How would you translate the innocuous-sounding “corner shop” into Spanish? The answer may shock British readers. Ask anyone in Barcelona what the convenient local shops where one can buy food and drink when the supermarkets are closed are called, and they’ll all give you the same answer: “pakis”.

Why? Firstly, because most corner shops in the city are owned and staffed by immigrants from Pakistan. Secondly, adjectival nouns are used extensively in Spanish; fat people are “los gordos” (fatties), shops run by chinese people are “los chinos”, and people with black skin are “los negros” (blacks). And, as these examples indicate, another factor at play is the, shall we say, “relaxed” attitude towards political correctness that prevails in Spain that allows people and things to be freely described by their physical or racial features.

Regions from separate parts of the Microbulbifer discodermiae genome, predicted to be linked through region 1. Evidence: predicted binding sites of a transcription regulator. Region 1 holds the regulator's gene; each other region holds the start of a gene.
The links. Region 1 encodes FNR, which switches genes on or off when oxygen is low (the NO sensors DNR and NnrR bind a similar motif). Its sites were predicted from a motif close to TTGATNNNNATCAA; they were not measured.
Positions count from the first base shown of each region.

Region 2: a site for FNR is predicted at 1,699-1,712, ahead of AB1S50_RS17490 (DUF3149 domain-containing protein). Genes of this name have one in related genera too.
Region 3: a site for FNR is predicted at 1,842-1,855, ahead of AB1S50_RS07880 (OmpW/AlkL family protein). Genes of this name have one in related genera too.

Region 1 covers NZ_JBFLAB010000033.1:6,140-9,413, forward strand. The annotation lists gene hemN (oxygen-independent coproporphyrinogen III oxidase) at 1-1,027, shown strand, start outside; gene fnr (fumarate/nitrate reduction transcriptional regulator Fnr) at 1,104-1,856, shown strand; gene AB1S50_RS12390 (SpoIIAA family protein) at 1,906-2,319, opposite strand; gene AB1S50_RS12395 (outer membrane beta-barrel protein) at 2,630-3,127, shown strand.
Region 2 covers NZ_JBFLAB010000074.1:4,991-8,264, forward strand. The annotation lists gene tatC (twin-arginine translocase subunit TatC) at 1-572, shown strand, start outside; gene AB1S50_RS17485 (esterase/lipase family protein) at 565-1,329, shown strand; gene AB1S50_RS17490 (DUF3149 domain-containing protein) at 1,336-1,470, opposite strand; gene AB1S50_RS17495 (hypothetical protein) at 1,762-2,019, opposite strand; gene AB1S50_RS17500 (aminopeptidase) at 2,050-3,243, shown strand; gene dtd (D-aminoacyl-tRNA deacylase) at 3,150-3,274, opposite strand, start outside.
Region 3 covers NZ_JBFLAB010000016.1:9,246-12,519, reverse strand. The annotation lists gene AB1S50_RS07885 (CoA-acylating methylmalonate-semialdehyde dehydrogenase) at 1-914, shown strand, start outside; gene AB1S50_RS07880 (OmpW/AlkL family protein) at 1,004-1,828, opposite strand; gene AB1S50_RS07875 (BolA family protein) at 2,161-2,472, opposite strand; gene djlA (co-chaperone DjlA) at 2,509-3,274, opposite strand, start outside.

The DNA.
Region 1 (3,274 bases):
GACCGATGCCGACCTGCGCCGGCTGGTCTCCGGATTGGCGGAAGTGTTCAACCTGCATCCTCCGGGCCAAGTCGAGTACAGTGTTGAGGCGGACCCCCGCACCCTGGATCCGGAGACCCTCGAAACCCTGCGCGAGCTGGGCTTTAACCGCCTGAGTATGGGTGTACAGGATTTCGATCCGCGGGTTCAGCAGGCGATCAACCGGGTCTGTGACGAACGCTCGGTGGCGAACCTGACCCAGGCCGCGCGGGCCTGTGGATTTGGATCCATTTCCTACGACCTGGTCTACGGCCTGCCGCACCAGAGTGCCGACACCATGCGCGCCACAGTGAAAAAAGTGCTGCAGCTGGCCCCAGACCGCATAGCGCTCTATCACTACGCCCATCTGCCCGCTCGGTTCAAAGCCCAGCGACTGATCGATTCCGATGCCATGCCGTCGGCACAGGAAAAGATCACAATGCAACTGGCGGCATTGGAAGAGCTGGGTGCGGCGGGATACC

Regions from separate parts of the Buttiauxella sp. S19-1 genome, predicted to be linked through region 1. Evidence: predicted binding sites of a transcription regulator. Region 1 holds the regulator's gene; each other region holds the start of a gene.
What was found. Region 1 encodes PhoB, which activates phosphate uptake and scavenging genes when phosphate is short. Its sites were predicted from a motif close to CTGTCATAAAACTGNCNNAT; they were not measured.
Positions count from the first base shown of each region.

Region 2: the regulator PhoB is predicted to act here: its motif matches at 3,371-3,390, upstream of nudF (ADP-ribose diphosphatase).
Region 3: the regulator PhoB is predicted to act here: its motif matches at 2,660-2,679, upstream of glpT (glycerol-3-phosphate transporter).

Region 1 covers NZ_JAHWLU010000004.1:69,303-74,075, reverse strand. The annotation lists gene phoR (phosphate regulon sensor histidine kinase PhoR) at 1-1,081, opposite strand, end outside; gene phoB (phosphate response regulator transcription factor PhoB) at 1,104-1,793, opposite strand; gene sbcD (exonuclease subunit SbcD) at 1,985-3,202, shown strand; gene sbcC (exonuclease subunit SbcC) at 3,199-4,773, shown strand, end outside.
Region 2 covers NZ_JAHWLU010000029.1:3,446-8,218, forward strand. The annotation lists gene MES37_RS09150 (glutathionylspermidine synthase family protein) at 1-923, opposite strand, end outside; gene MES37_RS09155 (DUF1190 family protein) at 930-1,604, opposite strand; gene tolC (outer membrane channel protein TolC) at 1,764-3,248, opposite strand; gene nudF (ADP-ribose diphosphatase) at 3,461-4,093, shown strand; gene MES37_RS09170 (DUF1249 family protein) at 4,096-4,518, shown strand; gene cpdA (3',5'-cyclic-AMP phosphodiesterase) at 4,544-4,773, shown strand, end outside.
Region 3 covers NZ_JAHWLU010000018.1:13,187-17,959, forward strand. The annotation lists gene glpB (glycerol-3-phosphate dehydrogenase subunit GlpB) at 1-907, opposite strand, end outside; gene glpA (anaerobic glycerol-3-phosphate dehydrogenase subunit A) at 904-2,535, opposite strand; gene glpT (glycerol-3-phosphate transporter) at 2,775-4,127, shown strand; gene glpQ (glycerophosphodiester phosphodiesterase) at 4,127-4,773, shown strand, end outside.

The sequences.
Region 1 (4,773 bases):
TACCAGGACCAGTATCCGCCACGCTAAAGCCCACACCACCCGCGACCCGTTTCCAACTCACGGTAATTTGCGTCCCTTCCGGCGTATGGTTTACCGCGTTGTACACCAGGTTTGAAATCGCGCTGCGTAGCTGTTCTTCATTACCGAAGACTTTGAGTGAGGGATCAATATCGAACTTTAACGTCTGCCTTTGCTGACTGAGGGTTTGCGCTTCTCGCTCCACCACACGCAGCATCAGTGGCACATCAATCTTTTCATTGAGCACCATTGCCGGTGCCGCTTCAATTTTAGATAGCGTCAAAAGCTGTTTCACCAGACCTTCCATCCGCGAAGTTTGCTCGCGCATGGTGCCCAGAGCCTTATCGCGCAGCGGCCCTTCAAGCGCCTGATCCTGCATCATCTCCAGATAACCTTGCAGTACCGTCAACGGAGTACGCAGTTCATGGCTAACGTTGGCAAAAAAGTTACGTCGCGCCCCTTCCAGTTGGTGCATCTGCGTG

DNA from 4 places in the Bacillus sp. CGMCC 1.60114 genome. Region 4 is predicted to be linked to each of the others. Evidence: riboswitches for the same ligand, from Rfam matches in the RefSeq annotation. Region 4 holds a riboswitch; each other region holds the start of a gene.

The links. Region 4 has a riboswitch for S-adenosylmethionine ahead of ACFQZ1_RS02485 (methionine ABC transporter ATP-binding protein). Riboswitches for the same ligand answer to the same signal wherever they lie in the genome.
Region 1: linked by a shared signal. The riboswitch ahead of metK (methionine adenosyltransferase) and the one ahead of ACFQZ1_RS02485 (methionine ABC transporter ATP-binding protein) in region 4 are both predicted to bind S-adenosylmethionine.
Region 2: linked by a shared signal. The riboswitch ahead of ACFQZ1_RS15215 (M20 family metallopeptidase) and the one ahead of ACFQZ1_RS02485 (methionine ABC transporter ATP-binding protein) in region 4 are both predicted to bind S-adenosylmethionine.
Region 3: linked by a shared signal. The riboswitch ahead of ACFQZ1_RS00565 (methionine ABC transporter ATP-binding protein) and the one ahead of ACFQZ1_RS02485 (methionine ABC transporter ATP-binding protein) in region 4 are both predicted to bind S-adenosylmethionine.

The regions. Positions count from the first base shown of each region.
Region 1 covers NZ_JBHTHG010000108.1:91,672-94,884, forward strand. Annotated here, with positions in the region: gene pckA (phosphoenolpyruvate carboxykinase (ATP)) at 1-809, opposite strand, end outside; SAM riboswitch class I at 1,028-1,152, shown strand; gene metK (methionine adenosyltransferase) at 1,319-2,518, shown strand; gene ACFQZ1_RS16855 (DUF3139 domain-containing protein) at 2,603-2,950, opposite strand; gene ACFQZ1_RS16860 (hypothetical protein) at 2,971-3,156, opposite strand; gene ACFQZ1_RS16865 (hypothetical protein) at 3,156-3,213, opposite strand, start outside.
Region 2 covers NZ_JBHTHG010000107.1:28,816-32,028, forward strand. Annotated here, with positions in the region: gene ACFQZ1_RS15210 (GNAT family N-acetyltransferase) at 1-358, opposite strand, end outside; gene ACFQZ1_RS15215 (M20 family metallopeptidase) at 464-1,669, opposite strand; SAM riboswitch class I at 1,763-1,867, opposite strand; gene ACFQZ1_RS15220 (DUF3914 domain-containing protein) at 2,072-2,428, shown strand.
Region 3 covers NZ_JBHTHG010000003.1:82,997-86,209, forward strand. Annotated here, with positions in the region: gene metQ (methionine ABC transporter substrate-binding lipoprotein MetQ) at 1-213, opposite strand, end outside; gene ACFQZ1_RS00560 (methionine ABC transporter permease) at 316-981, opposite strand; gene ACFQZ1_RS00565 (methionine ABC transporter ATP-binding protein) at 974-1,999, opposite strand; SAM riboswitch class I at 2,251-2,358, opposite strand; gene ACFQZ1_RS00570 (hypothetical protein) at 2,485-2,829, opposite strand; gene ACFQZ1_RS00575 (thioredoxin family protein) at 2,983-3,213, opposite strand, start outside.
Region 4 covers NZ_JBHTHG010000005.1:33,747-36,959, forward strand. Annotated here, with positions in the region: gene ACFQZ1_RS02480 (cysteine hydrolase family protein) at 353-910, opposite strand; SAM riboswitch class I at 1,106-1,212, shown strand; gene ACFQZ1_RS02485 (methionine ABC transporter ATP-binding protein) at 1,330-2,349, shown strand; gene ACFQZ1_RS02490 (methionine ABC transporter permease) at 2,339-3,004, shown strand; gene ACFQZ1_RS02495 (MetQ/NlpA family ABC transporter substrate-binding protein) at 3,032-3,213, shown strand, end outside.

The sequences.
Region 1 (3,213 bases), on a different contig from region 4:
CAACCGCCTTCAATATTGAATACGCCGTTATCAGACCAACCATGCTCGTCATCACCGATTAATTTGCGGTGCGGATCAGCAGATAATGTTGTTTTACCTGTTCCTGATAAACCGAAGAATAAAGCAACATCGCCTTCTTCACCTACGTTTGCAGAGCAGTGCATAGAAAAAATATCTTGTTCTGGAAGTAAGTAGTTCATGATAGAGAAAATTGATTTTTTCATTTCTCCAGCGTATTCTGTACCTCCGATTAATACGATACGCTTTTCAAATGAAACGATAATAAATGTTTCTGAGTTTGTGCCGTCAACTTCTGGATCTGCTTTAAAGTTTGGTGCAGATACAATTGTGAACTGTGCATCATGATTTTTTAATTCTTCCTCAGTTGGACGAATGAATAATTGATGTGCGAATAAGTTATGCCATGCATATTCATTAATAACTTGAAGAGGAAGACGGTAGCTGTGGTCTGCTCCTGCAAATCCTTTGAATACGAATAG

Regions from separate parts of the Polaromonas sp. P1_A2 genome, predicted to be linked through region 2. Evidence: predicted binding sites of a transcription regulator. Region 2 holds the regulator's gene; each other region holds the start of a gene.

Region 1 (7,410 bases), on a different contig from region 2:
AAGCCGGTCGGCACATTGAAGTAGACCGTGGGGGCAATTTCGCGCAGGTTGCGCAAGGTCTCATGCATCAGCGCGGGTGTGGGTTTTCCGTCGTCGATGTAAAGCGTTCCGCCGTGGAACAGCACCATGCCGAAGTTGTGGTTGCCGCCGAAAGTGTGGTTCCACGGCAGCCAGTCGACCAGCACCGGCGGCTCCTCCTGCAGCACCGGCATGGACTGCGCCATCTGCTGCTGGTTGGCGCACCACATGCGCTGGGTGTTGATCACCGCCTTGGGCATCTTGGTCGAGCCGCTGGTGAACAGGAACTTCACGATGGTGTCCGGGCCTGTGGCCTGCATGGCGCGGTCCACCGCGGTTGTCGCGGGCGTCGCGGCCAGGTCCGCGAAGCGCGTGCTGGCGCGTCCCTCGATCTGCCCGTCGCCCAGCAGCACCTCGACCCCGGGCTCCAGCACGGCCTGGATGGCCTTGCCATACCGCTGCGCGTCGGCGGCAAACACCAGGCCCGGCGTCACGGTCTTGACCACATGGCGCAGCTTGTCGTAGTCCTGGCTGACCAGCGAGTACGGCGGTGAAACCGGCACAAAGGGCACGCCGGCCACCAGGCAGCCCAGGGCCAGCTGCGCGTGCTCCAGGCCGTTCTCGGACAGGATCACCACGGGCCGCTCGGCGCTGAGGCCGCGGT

Of course, political correctness aside, in Spain the word “paki” doesn’t have the same bloody history that it is burdened with in the UK. Although there have been some modern attempts to reclaim the word by young British Pakistanis, it is generally considered to be an extremely offensive racist slur. From the 60s onwards it was a hateful epithet usually heard accompanying violence and vandalism targeted at recently arrived Asian immigrants (whether they were actually from Pakistan or not).

After three years in Barcelona, I no longer flinch when I hear someone say the word “paki”, but cultural and linguistic taboos run deep, and it still isn’t a word I feel comfortable saying out loud myself.


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